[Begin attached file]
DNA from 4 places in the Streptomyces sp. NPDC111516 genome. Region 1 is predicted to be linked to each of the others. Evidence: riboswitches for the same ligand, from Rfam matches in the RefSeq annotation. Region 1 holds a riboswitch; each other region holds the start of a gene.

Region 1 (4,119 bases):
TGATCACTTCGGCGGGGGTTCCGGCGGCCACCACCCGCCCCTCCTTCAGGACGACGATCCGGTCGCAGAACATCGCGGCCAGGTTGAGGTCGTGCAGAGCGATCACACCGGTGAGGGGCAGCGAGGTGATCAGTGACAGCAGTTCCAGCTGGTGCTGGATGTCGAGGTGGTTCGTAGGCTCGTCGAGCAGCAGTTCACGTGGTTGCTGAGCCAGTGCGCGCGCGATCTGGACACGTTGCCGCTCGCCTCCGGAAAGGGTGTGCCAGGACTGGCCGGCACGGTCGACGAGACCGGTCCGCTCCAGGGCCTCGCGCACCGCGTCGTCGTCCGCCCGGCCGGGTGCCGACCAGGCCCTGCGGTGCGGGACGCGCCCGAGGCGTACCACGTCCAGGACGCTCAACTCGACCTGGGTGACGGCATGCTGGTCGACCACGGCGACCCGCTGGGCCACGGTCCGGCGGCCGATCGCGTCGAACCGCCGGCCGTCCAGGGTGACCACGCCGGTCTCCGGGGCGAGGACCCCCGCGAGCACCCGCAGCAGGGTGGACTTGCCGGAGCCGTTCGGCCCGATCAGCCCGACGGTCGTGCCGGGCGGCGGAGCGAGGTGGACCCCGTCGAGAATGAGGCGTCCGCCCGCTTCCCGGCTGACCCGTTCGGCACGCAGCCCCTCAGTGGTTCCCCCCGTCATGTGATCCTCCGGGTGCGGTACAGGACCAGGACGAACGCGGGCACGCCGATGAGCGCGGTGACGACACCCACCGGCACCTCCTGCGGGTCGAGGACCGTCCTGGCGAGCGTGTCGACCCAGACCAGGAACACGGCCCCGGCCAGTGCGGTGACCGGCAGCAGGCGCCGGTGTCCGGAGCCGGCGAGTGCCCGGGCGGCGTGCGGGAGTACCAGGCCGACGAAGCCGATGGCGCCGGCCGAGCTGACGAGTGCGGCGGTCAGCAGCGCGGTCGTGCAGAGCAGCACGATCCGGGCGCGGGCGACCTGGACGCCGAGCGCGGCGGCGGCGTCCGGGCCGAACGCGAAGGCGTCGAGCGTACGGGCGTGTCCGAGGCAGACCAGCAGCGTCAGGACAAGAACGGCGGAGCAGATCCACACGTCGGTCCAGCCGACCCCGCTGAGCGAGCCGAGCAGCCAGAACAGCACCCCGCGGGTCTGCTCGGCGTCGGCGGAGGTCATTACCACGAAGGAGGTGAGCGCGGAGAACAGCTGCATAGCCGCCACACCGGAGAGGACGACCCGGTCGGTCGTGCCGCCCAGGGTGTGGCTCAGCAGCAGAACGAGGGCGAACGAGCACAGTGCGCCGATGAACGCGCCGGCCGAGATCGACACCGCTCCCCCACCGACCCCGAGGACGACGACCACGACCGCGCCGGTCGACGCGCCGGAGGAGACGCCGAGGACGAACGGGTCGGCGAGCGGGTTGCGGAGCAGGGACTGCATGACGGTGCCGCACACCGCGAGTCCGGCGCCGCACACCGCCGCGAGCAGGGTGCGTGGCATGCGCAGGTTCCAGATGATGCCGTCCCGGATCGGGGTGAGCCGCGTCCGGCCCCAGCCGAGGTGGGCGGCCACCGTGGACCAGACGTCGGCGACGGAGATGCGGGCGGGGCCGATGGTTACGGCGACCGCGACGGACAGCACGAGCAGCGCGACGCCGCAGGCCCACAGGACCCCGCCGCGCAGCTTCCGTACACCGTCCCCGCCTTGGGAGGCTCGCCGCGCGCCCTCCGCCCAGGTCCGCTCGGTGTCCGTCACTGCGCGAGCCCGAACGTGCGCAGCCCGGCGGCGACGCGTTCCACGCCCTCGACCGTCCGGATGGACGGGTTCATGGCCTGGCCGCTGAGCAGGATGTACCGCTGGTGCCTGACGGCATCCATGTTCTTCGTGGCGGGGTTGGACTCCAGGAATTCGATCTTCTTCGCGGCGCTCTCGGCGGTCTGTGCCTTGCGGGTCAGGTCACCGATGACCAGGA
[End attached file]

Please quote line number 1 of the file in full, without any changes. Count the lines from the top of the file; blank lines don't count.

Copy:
DNA from 4 places in the Streptomyces sp. NPDC111516 genome. Region 1 is predicted to be linked to each of the others. Evidence: riboswitches for the same ligand, from Rfam matches in the RefSeq annotation. Region 1 holds a riboswitch; each other region holds the start of a gene.